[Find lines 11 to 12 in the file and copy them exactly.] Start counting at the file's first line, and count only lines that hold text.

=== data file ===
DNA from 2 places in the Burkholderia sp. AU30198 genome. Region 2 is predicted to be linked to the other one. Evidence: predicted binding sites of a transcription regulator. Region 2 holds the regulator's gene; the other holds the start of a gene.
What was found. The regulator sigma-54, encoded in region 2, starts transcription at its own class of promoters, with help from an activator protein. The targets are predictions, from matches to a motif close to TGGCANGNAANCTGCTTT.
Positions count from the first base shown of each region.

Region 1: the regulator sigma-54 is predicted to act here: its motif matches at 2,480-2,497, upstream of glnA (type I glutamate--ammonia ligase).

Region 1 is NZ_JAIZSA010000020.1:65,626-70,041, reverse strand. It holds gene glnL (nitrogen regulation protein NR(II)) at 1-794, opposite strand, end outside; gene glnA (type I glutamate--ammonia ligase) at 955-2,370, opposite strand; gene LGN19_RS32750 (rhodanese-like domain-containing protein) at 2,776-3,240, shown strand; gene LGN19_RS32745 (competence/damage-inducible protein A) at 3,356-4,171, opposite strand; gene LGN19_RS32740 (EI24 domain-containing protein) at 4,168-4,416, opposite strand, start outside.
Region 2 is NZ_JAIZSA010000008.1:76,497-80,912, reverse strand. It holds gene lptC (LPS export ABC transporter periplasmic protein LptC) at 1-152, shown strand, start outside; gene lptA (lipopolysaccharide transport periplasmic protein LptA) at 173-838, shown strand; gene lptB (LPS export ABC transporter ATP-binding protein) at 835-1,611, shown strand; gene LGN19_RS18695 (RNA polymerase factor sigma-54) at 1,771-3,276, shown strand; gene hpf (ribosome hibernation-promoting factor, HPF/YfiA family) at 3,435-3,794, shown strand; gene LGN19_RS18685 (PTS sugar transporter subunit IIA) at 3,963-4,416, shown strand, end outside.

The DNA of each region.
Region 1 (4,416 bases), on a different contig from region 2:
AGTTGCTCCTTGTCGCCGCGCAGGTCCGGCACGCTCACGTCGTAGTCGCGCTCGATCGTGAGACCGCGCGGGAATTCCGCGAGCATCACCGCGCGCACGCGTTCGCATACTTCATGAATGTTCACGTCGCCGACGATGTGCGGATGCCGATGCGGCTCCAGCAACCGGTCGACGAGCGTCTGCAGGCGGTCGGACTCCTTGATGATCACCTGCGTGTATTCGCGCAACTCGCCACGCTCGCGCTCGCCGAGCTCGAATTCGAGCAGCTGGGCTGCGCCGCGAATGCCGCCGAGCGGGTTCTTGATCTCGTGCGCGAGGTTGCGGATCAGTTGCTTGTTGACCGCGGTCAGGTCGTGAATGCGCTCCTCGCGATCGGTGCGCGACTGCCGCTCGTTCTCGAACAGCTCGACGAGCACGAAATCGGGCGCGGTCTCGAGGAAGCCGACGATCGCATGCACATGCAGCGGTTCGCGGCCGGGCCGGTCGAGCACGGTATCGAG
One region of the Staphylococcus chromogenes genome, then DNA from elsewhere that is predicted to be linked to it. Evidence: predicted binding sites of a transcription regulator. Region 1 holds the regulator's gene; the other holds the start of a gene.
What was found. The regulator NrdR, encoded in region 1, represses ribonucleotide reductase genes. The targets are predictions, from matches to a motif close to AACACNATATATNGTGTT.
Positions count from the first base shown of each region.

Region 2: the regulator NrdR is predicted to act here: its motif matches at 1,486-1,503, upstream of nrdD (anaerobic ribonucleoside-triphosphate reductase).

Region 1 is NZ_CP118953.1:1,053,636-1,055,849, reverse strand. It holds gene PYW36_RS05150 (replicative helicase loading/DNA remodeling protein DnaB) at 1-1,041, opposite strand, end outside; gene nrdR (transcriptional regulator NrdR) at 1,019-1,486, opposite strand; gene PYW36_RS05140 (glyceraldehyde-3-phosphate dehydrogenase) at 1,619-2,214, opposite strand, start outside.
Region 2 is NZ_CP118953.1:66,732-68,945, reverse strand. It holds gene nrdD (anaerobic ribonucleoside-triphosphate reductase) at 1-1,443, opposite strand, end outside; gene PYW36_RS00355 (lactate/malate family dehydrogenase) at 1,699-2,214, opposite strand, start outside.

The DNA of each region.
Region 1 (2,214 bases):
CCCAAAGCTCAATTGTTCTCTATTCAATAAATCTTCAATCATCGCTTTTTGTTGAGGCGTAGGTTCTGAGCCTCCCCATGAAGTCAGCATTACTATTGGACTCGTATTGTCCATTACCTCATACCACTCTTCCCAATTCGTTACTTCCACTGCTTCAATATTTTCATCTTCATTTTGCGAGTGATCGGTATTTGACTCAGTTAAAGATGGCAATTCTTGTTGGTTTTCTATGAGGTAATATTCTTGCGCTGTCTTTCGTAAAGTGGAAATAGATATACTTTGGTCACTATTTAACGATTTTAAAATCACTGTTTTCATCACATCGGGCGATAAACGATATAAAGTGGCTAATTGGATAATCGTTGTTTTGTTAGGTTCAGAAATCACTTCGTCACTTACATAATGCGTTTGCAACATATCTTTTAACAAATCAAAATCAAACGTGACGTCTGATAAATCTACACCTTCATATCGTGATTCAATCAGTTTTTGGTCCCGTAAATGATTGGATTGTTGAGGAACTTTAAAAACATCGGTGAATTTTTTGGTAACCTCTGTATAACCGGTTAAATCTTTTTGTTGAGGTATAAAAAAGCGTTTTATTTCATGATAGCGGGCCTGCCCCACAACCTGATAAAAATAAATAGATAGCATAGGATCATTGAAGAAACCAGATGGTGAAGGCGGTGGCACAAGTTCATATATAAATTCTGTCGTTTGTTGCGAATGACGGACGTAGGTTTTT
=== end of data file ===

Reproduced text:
What was found. The regulator NrdR, encoded in region 1, represses ribonucleotide reductase genes. The targets are predictions, from matches to a motif close to AACACNATATATNGTGTT.
Positions count from the first base shown of each region.